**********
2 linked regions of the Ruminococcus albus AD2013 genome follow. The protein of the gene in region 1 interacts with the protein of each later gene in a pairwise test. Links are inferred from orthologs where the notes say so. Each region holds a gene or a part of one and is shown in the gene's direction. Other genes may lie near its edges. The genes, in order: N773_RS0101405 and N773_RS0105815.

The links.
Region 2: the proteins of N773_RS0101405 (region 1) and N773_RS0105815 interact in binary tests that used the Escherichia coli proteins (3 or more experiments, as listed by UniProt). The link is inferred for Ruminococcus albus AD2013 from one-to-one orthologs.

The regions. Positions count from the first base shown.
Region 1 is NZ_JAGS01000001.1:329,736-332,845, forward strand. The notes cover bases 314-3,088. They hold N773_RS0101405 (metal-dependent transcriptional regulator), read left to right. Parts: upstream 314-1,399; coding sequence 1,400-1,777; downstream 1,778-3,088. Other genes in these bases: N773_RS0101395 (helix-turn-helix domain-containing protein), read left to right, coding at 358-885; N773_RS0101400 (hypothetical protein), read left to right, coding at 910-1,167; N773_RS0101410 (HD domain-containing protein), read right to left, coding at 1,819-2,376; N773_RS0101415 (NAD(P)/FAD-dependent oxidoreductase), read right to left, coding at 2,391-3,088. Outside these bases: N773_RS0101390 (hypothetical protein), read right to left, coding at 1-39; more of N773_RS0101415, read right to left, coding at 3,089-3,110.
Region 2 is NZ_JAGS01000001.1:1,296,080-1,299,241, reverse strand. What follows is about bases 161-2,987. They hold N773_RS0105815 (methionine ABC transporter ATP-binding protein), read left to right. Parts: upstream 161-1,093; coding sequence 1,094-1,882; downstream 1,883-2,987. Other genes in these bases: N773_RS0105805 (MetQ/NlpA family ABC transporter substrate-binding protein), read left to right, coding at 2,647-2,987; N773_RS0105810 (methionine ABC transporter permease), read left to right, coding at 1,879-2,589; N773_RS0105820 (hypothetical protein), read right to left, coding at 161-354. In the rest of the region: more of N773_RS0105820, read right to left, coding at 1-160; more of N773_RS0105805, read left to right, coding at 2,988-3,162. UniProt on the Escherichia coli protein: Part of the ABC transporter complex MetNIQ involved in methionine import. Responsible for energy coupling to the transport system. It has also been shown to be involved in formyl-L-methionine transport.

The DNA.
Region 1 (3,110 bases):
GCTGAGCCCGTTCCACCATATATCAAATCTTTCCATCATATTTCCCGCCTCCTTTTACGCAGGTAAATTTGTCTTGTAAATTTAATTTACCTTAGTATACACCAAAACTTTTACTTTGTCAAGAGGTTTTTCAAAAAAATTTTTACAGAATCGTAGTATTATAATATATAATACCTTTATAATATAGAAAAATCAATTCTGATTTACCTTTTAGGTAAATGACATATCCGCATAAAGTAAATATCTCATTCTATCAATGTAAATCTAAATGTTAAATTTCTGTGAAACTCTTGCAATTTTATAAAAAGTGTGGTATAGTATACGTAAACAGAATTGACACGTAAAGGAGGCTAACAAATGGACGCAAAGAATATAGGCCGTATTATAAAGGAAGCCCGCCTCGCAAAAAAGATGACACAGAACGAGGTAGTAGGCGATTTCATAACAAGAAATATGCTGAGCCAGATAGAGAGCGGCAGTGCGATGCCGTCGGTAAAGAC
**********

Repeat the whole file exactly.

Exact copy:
2 linked regions of the Ruminococcus albus AD2013 genome follow. The protein of the gene in region 1 interacts with the protein of each later gene in a pairwise test. Links are inferred from orthologs where the notes say so. Each region holds a gene or a part of one and is shown in the gene's direction. Other genes may lie near its edges. The genes, in order: N773_RS0101405 and N773_RS0105815.

The links.
Region 2: the proteins of N773_RS0101405 (region 1) and N773_RS0105815 interact in binary tests that used the Escherichia coli proteins (3 or more experiments, as listed by UniProt). The link is inferred for Ruminococcus albus AD2013 from one-to-one orthologs.

The regions. Positions count from the first base shown.
Region 1 is NZ_JAGS01000001.1:329,736-332,845, forward strand. The notes cover bases 314-3,088. They hold N773_RS0101405 (metal-dependent transcriptional regulator), read left to right. Parts: upstream 314-1,399; coding sequence 1,400-1,777; downstream 1,778-3,088. Other genes in these bases: N773_RS0101395 (helix-turn-helix domain-containing protein), read left to right, coding at 358-885; N773_RS0101400 (hypothetical protein), read left to right, coding at 910-1,167; N773_RS0101410 (HD domain-containing protein), read right to left, coding at 1,819-2,376; N773_RS0101415 (NAD(P)/FAD-dependent oxidoreductase), read right to left, coding at 2,391-3,088. Outside these bases: N773_RS0101390 (hypothetical protein), read right to left, coding at 1-39; more of N773_RS0101415, read right to left, coding at 3,089-3,110.
Region 2 is NZ_JAGS01000001.1:1,296,080-1,299,241, reverse strand. What follows is about bases 161-2,987. They hold N773_RS0105815 (methionine ABC transporter ATP-binding protein), read left to right. Parts: upstream 161-1,093; coding sequence 1,094-1,882; downstream 1,883-2,987. Other genes in these bases: N773_RS0105805 (MetQ/NlpA family ABC transporter substrate-binding protein), read left to right, coding at 2,647-2,987; N773_RS0105810 (methionine ABC transporter permease), read left to right, coding at 1,879-2,589; N773_RS0105820 (hypothetical protein), read right to left, coding at 161-354. In the rest of the region: more of N773_RS0105820, read right to left, coding at 1-160; more of N773_RS0105805, read left to right, coding at 2,988-3,162. UniProt on the Escherichia coli protein: Part of the ABC transporter complex MetNIQ involved in methionine import. Responsible for energy coupling to the transport system. It has also been shown to be involved in formyl-L-methionine transport.

The DNA.
Region 1 (3,110 bases):
GCTGAGCCCGTTCCACCATATATCAAATCTTTCCATCATATTTCCCGCCTCCTTTTACGCAGGTAAATTTGTCTTGTAAATTTAATTTACCTTAGTATACACCAAAACTTTTACTTTGTCAAGAGGTTTTTCAAAAAAATTTTTACAGAATCGTAGTATTATAATATATAATACCTTTATAATATAGAAAAATCAATTCTGATTTACCTTTTAGGTAAATGACATATCCGCATAAAGTAAATATCTCATTCTATCAATGTAAATCTAAATGTTAAATTTCTGTGAAACTCTTGCAATTTTATAAAAAGTGTGGTATAGTATACGTAAACAGAATTGACACGTAAAGGAGGCTAACAAATGGACGCAAAGAATATAGGCCGTATTATAAAGGAAGCCCGCCTCGCAAAAAAGATGACACAGAACGAGGTAGTAGGCGATTTCATAACAAGAAATATGCTGAGCCAGATAGAGAGCGGCAGTGCGATGCCGTCGGTAAAGAC